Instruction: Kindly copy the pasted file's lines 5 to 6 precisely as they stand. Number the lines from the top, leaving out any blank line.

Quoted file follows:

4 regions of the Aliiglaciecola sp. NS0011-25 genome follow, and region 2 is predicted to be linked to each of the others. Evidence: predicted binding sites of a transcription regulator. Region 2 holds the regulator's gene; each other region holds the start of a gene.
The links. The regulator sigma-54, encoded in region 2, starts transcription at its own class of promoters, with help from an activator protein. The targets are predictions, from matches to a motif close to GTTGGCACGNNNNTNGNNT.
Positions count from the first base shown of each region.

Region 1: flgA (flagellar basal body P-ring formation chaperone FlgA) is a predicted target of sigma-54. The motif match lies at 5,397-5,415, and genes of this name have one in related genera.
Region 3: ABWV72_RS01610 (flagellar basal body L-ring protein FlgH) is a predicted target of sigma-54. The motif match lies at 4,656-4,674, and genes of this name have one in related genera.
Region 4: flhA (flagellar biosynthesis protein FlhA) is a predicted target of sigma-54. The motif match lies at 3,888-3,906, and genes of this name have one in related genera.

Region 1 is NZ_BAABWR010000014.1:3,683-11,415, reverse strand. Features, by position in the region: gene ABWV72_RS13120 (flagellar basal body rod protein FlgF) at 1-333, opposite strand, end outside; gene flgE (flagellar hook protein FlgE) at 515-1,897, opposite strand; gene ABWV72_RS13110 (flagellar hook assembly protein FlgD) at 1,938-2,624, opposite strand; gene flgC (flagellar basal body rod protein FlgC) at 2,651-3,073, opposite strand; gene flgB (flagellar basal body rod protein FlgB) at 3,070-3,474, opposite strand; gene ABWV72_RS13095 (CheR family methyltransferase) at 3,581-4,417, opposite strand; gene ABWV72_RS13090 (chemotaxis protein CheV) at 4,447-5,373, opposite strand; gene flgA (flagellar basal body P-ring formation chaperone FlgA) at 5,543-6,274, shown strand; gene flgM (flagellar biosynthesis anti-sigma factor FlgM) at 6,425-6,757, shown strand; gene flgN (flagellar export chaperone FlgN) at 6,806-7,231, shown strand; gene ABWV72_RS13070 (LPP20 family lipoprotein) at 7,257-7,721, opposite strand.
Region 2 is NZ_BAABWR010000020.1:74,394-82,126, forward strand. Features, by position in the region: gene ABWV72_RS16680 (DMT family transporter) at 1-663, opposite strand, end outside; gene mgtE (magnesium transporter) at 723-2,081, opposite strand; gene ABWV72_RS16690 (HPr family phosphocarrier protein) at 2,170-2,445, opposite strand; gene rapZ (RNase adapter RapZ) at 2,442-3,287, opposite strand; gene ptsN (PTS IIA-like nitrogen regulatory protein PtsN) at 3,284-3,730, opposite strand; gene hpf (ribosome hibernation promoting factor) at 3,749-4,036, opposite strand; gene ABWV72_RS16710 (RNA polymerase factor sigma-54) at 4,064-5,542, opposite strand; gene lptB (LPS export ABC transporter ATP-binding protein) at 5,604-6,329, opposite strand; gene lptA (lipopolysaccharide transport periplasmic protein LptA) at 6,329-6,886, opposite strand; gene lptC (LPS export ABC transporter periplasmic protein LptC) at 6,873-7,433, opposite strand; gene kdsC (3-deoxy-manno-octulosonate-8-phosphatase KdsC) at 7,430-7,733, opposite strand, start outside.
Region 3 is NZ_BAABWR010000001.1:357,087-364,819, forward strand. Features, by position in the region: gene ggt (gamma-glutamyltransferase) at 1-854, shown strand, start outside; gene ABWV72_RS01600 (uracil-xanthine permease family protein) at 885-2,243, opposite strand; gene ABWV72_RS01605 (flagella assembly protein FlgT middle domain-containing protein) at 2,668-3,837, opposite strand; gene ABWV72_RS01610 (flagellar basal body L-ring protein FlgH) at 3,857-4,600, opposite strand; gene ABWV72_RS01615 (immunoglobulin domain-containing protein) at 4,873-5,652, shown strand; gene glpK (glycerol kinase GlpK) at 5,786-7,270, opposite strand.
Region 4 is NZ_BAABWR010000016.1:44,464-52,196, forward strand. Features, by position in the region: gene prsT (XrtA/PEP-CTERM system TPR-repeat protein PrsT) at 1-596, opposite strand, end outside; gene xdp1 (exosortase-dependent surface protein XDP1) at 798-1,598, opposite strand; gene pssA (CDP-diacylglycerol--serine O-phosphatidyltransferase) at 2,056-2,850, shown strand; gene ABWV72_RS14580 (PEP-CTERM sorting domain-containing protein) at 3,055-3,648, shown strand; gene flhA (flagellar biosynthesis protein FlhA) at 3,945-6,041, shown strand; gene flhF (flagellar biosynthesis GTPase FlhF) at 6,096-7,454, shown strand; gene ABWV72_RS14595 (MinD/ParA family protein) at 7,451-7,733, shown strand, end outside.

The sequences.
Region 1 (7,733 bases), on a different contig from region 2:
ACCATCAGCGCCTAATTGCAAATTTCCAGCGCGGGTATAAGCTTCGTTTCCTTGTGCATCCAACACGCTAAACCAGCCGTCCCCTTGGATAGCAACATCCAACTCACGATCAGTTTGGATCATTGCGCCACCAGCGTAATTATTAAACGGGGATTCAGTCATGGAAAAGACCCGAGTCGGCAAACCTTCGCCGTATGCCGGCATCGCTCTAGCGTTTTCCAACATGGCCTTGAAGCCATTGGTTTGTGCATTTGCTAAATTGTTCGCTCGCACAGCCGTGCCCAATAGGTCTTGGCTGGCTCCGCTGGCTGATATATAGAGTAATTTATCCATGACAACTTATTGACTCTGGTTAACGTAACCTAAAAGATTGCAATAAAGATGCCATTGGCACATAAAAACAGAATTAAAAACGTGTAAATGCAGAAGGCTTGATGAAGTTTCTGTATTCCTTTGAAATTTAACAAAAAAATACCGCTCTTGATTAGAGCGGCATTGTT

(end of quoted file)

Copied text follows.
Region 3: ABWV72_RS01610 (flagellar basal body L-ring protein FlgH) is a predicted target of sigma-54. The motif match lies at 4,656-4,674, and genes of this name have one in related genera.
Region 4: flhA (flagellar biosynthesis protein FlhA) is a predicted target of sigma-54. The motif match lies at 3,888-3,906, and genes of this name have one in related genera.